Monday, February 17, 2020

How Does Mindfulness Work?

A new study explores how mindfulness impacts self-compassion and meaning in life to increase mental health and wellbeing.

A Social Psychiatry Manifesto that Takes Social Context Seriously

A re-visioned approach to social psychiatry aims to understand the broad influence of social life on mental health.

Can Psychiatry Respond to Mad Activism?

Psychiatrist Mohammed Abouelleil Rashed explores a way forward for psychiatry in responding to the Mad activism of service users.

Mental Health Professionals and Patients Often Disagree on Causes of Symptoms

A new study finds that clinicians’ disregard for mental health patients’ insight into their own condition may be detrimental to treatment.

How Dissenting Voices are Silenced in Medicine

Researcher criticizes the many ways opposing viewpoints and dissenting voices are squashed in the field of medicine.

Researchers: Antidepressant Withdrawal, Not “Discontinuation Syndrome”

Researchers suggest that the pharmaceutical industry had a vested interest in using the term “discontinuation” in order to hide the severity of physical dependence and withdrawal reactions many people experience from antidepressants.
from behind, grandmother sits with two children overlooking a lake

Meaning in Life Linked With Health, Cognitive Functioning

A new study associates the presence of meaning in life with well-being and cognitive functioning in an adult population.

How to Change Psychology to Address Racial Health Disparities

Psychology can only deal with racial health disparities effectively by incorporating critical race theory and intervening at a structural level.

Hearing Veteran Narratives is Key to Suicide Prevention

Current suicide assessment practices of the VA are reductive and do not allow for the individual’s narrative to be heard.

The P-Value Problem in Psychiatry

Stanford researcher writes that readers should check the effect size of results instead of looking at the p-value.
medical ghostwriting

Medical Ghostwriting: When an “Author” Is Not Necessarily an “Author”

Ghostwriting, which is prominent in the psychiatry literature, is a scam in which pharmaceutical companies use an academic sleight of hand to stump the naïve reader. It is time for editors of the major medical journals to use the same standards of authorship found in the humanities and social sciences.

Psychology and Poverty: An Interview with APA President Rosie Phillips Davis

MIA’s Gavin Crowell-Williamson interviews psychologist Rosie Phillips Davis about her presidential initiative to address deep poverty.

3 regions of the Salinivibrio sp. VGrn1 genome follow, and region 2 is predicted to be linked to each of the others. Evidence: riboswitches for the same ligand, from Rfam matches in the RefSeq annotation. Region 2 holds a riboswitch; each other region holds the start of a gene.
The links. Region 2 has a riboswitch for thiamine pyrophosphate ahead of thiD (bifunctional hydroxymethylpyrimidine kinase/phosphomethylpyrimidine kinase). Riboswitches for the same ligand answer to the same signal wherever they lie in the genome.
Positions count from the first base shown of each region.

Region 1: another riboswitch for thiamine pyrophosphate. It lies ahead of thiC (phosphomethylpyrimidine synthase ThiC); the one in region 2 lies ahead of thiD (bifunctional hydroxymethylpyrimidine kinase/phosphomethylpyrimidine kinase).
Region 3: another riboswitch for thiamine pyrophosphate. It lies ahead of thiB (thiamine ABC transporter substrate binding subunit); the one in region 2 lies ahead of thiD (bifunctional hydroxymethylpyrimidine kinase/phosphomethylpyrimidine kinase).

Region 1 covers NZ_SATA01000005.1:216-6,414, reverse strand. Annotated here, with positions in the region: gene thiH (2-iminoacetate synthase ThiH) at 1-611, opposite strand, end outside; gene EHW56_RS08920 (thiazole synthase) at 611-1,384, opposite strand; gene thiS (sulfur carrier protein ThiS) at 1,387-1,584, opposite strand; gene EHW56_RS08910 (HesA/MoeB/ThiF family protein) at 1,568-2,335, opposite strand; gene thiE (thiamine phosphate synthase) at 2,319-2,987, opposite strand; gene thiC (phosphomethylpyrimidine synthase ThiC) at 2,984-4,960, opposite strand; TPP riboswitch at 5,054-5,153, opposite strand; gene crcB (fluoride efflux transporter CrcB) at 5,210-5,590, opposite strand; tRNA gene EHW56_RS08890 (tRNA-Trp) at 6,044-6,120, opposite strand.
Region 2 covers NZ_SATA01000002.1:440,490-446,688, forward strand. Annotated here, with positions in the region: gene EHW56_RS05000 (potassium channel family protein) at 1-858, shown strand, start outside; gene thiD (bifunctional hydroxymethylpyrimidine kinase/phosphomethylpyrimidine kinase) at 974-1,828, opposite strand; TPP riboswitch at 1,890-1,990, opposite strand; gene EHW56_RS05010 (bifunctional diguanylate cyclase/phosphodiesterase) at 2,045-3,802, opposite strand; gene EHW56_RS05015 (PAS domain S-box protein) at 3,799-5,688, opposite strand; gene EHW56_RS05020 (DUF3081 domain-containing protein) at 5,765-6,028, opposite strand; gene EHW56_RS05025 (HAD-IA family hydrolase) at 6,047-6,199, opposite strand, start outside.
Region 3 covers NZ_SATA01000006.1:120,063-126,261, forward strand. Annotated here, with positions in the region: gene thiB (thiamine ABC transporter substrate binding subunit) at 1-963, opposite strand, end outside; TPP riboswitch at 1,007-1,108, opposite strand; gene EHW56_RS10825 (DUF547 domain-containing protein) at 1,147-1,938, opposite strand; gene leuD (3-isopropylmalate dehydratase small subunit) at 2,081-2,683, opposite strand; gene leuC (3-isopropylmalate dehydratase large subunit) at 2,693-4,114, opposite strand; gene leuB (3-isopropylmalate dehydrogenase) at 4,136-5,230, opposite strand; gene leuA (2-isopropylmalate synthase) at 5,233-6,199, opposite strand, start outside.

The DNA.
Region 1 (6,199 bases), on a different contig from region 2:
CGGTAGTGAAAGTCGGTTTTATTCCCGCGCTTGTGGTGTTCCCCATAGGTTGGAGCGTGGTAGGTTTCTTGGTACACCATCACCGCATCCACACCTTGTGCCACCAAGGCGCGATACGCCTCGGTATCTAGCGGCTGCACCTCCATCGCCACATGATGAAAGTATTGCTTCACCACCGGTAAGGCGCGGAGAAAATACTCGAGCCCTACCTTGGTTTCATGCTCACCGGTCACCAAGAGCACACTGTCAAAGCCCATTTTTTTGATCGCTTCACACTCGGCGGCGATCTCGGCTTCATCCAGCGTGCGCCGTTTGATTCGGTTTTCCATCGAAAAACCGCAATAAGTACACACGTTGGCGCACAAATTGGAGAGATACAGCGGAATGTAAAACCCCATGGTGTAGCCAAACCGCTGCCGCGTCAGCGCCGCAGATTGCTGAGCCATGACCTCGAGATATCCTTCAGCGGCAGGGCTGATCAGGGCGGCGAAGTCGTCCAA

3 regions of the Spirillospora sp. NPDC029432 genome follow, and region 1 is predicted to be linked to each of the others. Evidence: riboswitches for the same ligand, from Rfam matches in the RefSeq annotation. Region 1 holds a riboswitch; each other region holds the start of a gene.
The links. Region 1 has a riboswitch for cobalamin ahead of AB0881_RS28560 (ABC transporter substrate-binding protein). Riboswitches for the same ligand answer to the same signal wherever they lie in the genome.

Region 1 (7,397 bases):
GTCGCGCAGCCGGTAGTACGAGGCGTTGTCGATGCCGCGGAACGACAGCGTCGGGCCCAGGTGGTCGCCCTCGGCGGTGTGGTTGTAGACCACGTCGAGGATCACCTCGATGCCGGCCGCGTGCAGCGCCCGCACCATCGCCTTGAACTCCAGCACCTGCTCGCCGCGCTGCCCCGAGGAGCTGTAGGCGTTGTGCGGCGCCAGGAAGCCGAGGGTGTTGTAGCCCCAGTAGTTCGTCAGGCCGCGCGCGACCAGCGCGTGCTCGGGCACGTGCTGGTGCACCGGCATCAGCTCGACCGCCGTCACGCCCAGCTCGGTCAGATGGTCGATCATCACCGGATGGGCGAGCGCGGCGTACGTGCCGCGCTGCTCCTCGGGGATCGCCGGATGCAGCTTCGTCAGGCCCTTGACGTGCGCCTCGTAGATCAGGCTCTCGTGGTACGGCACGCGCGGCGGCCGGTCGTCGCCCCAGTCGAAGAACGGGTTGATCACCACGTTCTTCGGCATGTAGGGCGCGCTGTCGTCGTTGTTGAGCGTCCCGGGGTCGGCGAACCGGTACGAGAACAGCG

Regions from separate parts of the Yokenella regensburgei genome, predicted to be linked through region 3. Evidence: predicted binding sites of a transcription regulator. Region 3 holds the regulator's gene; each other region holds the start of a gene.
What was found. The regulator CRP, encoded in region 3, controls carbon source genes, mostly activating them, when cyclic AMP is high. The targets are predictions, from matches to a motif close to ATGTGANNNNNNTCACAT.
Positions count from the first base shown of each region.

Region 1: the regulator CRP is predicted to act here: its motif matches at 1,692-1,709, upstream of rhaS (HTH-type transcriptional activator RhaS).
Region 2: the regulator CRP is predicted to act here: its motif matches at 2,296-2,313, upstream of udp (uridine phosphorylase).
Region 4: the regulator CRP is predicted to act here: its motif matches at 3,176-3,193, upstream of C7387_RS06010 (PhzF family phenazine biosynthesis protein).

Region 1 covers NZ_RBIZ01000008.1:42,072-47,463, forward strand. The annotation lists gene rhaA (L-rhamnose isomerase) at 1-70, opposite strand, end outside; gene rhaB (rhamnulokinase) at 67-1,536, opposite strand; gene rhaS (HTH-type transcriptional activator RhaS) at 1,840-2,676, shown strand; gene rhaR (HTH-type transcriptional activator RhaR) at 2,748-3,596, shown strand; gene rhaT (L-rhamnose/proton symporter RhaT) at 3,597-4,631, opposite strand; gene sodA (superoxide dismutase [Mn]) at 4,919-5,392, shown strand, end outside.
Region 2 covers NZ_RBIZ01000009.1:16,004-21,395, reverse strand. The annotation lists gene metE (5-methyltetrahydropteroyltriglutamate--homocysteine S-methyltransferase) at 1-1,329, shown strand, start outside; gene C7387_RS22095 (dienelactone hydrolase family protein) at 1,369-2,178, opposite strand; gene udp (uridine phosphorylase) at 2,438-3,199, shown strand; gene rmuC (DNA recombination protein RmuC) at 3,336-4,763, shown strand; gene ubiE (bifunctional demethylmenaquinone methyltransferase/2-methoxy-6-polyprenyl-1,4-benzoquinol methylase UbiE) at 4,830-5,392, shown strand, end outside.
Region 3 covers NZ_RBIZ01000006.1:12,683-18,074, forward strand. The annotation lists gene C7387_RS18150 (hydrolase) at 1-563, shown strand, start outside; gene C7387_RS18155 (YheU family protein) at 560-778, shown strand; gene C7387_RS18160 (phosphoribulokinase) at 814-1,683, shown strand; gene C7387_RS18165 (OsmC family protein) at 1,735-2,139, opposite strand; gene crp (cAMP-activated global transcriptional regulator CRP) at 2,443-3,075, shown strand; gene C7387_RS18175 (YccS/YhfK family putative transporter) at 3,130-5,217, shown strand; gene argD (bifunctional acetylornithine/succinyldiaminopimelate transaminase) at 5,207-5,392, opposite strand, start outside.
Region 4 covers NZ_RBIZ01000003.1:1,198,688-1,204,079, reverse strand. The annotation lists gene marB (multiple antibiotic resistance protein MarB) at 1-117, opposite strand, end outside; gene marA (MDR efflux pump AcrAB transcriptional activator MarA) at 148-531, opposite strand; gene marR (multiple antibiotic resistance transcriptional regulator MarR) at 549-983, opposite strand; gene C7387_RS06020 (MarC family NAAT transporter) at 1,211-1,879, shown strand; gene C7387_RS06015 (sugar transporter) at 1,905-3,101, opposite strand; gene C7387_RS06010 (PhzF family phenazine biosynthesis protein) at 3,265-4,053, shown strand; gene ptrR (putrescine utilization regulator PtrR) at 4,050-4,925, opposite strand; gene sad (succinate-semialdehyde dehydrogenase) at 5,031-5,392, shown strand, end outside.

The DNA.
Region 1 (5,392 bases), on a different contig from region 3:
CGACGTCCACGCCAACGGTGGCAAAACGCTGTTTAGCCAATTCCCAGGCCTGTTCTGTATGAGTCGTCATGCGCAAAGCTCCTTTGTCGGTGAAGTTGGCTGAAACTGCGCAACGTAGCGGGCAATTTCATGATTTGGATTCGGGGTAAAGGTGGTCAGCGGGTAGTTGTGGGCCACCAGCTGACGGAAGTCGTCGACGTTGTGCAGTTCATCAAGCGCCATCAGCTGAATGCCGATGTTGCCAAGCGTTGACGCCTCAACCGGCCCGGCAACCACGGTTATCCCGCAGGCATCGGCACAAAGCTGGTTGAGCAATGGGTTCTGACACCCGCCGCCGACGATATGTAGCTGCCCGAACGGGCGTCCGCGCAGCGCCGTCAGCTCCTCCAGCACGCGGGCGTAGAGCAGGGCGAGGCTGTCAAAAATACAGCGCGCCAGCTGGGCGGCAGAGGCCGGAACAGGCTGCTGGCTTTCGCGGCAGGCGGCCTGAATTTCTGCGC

Building an Intersectional Psychology of Economic Class

Innovative research methods and interventions could address socioeconomic disparities in academic achievement.

Case Study of Liberation Approach to International Mental Health Care

Study in Brazil demonstrates how the exploration of contextual determinants of distress in mental health care can inform therapeutic change.
transparimed missing clinical trials

Where Are the Results of These Five Clinical Trials of Antidepressant Drugs?

The results of five large-scale clinical trials of antidepressants have never been made accessible to the public, a data set compiled by an international team of researchers shows. Their discovery highlights the incompleteness of available data on the safety and efficacy of antidepressant drugs.

Can a Conceptual Competence Curriculum Bring Humility to Psychiatry?

Training for conceptual competence in psychiatry provides a new way forward to address theoretical and philosophical issues in mental health research and practice.

Initial Trial of Ayahuasca for Depression Shows Promising Results

Ayahuasca found to be effective in treating moderate to severe depression in low-income population.

Very Slow Tapering Best For Antidepressant Withdrawal

A new article in Lancet Psychiatry finds that slower tapering of SSRIs is better for preventing antidepressant withdrawal effects.

Fluoxetine Not Helpful for Children with Autism

A clinical trial finds Prozac no better than placebo for improving repetitive behaviors.

Antidepressant Use Leads to Worse Long Term Outcomes, Study Finds

Results from a 30-year prospective study demonstrated worse outcomes for people who took antidepressants, even after controlling for gender, education level, marriage, baseline severity, other affective disorders, suicidality, and family history of depression.

Study Finds ADHD Drugs Alter Developing Brain

A new study, published in the JAMA Psychiatry, investigates the effect of stimulant ‘ADHD’ drugs on the brains of children and young adults. The...

Does Facebook Use Improve Social Connections or Weaken Attention?

A network analysis of participants’ social media use and well-being reveals complex links with social capital but a minimal association with attentional control.

Transgender Children Development Consistent with Current Gender, Not Sex Assigned at Birth

Transgender children show strong identification and preferences stereotypically associated with their current gender identities, not their sex assigned at birth.

Fear and Belief in “Chemical Imbalance” Prevent People from Coming Off Antidepressants

Researchers interviewed people who were given medical advice to discontinue antidepressants.

Nuanced History of Asylums Shows Context Matters

A bottom-up approach to understanding the history of asylums allows us to learn from past successes and failures in the mental health system.

Follow Us

19,639FansLike
11,994FollowersFollow
3,810SubscribersSubscribe